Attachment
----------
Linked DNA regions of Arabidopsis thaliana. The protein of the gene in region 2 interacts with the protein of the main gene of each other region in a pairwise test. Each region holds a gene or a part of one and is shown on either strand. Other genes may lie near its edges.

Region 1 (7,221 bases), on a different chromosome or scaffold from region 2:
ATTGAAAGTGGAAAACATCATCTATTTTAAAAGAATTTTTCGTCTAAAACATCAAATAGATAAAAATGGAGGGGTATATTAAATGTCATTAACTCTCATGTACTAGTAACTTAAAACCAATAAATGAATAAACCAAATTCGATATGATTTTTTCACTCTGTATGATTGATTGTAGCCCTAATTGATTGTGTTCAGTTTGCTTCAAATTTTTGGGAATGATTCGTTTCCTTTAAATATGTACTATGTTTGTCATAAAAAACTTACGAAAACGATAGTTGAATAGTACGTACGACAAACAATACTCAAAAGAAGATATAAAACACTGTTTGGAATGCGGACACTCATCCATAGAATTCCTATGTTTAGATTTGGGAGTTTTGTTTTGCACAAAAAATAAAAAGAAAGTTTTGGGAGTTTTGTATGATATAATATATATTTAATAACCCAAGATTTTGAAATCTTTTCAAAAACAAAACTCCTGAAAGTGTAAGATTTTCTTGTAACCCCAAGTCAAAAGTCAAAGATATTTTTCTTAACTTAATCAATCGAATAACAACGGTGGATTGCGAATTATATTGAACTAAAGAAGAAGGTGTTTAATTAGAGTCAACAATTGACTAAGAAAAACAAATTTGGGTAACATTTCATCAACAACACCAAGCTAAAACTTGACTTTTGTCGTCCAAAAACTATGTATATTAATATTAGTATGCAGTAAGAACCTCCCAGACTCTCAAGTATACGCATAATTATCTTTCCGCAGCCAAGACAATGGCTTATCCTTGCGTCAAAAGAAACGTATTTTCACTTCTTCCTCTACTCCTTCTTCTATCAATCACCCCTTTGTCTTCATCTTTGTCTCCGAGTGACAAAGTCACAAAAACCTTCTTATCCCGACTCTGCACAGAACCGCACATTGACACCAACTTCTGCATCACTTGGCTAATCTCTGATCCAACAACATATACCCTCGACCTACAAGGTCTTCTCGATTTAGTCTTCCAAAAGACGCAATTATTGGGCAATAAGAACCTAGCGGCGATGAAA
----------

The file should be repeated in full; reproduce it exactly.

Linked DNA regions of Arabidopsis thaliana. The protein of the gene in region 2 interacts with the protein of the main gene of each other region in a pairwise test. Each region holds a gene or a part of one and is shown on either strand. Other genes may lie near its edges.

Region 1 (7,221 bases), on a different chromosome or scaffold from region 2:
ATTGAAAGTGGAAAACATCATCTATTTTAAAAGAATTTTTCGTCTAAAACATCAAATAGATAAAAATGGAGGGGTATATTAAATGTCATTAACTCTCATGTACTAGTAACTTAAAACCAATAAATGAATAAACCAAATTCGATATGATTTTTTCACTCTGTATGATTGATTGTAGCCCTAATTGATTGTGTTCAGTTTGCTTCAAATTTTTGGGAATGATTCGTTTCCTTTAAATATGTACTATGTTTGTCATAAAAAACTTACGAAAACGATAGTTGAATAGTACGTACGACAAACAATACTCAAAAGAAGATATAAAACACTGTTTGGAATGCGGACACTCATCCATAGAATTCCTATGTTTAGATTTGGGAGTTTTGTTTTGCACAAAAAATAAAAAGAAAGTTTTGGGAGTTTTGTATGATATAATATATATTTAATAACCCAAGATTTTGAAATCTTTTCAAAAACAAAACTCCTGAAAGTGTAAGATTTTCTTGTAACCCCAAGTCAAAAGTCAAAGATATTTTTCTTAACTTAATCAATCGAATAACAACGGTGGATTGCGAATTATATTGAACTAAAGAAGAAGGTGTTTAATTAGAGTCAACAATTGACTAAGAAAAACAAATTTGGGTAACATTTCATCAACAACACCAAGCTAAAACTTGACTTTTGTCGTCCAAAAACTATGTATATTAATATTAGTATGCAGTAAGAACCTCCCAGACTCTCAAGTATACGCATAATTATCTTTCCGCAGCCAAGACAATGGCTTATCCTTGCGTCAAAAGAAACGTATTTTCACTTCTTCCTCTACTCCTTCTTCTATCAATCACCCCTTTGTCTTCATCTTTGTCTCCGAGTGACAAAGTCACAAAAACCTTCTTATCCCGACTCTGCACAGAACCGCACATTGACACCAACTTCTGCATCACTTGGCTAATCTCTGATCCAACAACATATACCCTCGACCTACAAGGTCTTCTCGATTTAGTCTTCCAAAAGACGCAATTATTGGGCAATAAGAACCTAGCGGCGATGAAA